seeking return of
The treasures were believed
to have been secretly buried
in a Big Island cave
Abigail Kawananakoa, a wealthy heiress and descendent of royal Hawaiian blood, filed a federal lawsuit yesterday against the Bishop Museum and a controversial native Hawaiian group, demanding the return of Hawaiian treasures believed to have been secretly buried in a Big Island cave.
Kawananakoa's group, Na Lei Alii Kawananakoa, joined forces last December with La'akea Suganuma, president of the Royal Hawaiian Academy of Traditional Arts, who has fought for five years to secure the return of the 83 items that were reburied in Kawaihae or "Forbes Cave."
"Laws have been violated — both man's law and Hawaiian spiritual and cultural law," said Suganuma. "We don't even know if these precious artifacts are actually in the cave. Even if they are, they have been subjected to deterioration and attack by insects."
The items include several valuable stick figure aumakua (deified ancestors), a female figure adorned with human hair and refuse containers studded with human teeth.
Suganuma and Kawananakoa also filed an injunction yesterday demanding that the museum secure the return of the artifacts from the cave, saying they were "improperly loaned" to Hui Malama I Na Kupuna O'Hawaii, a native Hawaiian group founded in 1989 to reclaim native Hawaiian remains and artifacts.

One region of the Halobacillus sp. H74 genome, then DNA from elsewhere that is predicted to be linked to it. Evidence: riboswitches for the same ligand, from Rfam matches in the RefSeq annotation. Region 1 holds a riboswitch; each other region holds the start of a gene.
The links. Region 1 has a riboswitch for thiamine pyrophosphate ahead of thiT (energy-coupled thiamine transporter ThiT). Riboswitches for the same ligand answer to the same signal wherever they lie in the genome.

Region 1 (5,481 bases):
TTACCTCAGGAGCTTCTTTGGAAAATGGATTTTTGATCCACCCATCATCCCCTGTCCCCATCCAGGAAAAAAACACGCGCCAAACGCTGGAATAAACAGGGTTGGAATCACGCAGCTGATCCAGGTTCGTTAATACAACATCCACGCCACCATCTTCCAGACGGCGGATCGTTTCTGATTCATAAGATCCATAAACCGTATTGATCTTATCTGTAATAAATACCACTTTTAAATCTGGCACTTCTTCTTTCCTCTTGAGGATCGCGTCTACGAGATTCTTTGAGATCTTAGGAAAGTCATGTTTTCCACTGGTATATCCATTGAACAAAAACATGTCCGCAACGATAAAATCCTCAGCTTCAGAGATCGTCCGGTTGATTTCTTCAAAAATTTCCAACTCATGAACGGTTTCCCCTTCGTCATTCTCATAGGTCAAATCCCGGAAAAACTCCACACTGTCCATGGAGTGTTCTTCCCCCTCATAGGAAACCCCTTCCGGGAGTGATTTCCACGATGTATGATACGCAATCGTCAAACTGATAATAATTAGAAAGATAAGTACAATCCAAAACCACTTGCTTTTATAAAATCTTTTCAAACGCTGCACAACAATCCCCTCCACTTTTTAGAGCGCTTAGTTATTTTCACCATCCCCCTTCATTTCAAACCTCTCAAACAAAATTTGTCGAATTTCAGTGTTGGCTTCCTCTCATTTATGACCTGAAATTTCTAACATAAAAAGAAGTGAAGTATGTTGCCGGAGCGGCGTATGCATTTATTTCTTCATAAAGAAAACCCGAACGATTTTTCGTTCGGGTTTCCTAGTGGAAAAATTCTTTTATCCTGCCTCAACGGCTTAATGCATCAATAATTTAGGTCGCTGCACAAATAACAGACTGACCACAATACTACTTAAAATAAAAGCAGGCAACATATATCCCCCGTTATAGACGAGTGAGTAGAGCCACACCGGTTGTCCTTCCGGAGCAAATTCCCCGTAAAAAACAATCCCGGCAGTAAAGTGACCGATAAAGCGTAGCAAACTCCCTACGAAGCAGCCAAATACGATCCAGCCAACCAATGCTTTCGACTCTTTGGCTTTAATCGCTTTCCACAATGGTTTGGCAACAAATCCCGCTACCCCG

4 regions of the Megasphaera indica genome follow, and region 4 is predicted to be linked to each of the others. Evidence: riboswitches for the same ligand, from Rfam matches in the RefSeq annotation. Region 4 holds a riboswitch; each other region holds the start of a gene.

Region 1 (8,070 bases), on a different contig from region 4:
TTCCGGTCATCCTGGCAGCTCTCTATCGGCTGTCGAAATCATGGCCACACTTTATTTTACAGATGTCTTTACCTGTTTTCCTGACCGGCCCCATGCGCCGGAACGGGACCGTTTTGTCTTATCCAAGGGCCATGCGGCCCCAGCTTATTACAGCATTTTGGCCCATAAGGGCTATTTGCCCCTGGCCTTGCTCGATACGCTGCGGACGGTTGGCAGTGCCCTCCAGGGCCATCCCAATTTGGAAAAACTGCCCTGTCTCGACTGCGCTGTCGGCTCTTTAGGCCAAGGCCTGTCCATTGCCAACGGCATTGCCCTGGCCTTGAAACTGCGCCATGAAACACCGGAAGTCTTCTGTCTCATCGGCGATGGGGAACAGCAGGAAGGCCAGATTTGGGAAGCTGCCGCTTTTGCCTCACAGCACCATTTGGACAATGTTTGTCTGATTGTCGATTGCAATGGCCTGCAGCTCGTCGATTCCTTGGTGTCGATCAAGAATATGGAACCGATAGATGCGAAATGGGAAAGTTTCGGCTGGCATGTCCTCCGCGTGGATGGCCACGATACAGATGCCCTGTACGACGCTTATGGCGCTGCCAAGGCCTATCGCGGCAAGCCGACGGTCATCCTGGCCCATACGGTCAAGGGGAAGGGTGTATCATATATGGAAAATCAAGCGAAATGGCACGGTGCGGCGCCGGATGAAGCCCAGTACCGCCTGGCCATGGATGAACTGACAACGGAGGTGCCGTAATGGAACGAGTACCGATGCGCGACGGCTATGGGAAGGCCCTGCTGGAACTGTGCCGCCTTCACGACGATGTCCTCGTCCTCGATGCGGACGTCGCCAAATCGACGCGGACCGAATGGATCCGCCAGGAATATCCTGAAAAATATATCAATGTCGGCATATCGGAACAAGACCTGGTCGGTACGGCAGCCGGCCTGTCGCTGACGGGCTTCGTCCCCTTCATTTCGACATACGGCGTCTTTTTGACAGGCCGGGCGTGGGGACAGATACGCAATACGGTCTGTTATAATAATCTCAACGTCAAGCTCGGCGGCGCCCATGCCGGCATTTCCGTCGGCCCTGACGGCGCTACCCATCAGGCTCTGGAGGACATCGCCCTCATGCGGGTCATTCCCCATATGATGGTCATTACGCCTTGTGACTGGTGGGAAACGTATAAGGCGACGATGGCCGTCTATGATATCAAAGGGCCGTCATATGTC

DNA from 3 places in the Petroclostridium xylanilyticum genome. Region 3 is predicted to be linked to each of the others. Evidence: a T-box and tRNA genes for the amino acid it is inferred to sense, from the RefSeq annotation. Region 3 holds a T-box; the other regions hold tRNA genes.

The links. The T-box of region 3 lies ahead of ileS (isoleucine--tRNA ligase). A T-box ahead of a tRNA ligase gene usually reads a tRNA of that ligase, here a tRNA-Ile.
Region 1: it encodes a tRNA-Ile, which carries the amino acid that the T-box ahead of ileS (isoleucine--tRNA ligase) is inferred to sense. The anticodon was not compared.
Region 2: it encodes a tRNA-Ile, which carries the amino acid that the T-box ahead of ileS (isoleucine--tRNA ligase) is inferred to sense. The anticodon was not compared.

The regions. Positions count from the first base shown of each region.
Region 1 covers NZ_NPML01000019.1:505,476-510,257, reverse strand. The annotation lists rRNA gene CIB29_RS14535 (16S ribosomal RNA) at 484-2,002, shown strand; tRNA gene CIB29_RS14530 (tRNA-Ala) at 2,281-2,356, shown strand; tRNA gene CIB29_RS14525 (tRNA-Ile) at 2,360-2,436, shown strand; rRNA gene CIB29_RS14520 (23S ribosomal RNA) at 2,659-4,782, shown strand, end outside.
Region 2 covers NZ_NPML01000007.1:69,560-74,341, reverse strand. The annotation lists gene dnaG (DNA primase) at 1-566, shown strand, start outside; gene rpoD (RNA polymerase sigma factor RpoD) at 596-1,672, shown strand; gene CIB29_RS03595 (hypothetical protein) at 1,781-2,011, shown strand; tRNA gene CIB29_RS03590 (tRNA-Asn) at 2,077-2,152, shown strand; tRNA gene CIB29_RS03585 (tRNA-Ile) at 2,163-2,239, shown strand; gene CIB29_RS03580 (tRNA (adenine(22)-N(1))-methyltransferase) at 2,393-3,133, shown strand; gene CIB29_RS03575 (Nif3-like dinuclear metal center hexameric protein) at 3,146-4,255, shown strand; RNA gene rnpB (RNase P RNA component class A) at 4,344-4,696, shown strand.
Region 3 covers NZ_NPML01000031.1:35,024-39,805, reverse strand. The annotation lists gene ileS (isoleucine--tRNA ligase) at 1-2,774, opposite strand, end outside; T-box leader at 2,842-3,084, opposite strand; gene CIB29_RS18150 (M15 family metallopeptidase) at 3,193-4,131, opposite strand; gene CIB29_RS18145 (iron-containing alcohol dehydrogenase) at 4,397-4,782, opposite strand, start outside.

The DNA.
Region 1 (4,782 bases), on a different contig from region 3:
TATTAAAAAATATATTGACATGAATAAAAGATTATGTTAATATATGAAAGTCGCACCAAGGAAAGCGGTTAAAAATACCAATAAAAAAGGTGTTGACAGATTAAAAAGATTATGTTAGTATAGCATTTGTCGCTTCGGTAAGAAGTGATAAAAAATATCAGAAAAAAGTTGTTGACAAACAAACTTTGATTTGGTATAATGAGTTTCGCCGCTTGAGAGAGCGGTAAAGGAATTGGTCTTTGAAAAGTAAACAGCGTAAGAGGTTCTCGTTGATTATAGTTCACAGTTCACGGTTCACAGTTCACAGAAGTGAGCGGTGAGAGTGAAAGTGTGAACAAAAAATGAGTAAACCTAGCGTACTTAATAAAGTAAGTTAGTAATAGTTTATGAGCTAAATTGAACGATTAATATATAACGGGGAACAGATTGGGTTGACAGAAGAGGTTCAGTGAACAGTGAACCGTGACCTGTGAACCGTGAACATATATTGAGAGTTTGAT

Suganuma, a practitioner of ancient Hawaiian martial arts, has long argued that the loan to Hui Malama prevented other claimants from fairly staking their right to the objects under the federal law known as the Native American Graves and Repatriation Act. NAGPRA governs the repatriation process for native Hawaiian and American Indian human remains and treasured objects.
Edward Halealoha Ayau, a spokesman for Hui Malama, declined to comment until he has reviewed the suit.
Museum director Bill Brown said "We strongly believe that those objects should be recovered and secured from harm."
According to court documents, the 83 items were crated up and handed over to members of Hui Malama on a Saturday in February 2000 when most of the museum staff was not present. The document releasing the items describes it as a "loan" from Feb. 26, 2000 until Feb. 26 2001. The document also said: "These items are being loaned pending completion of NAGPRA repatriation per request of claimants Hui Malama and Department of Hawaiian Homelands."
At the time of the loan, there were four claimants: Hui Malama, DHHL, Suganuma's group and the Office of Hawaiian Affairs. The number has since grown to 14.
Hui Malama reburied the items in Kawaihae cave to honor ancestors and refused repeated requests by the museum to return them. The group allegedly secured the cave from treasure hunters by sealing it with stone, cement and metal rebar.
The injunction slams the museum for its "failure to maintain possession and/or control over Hawaiian cultural items while evaluating competing claims" under NAGPRA.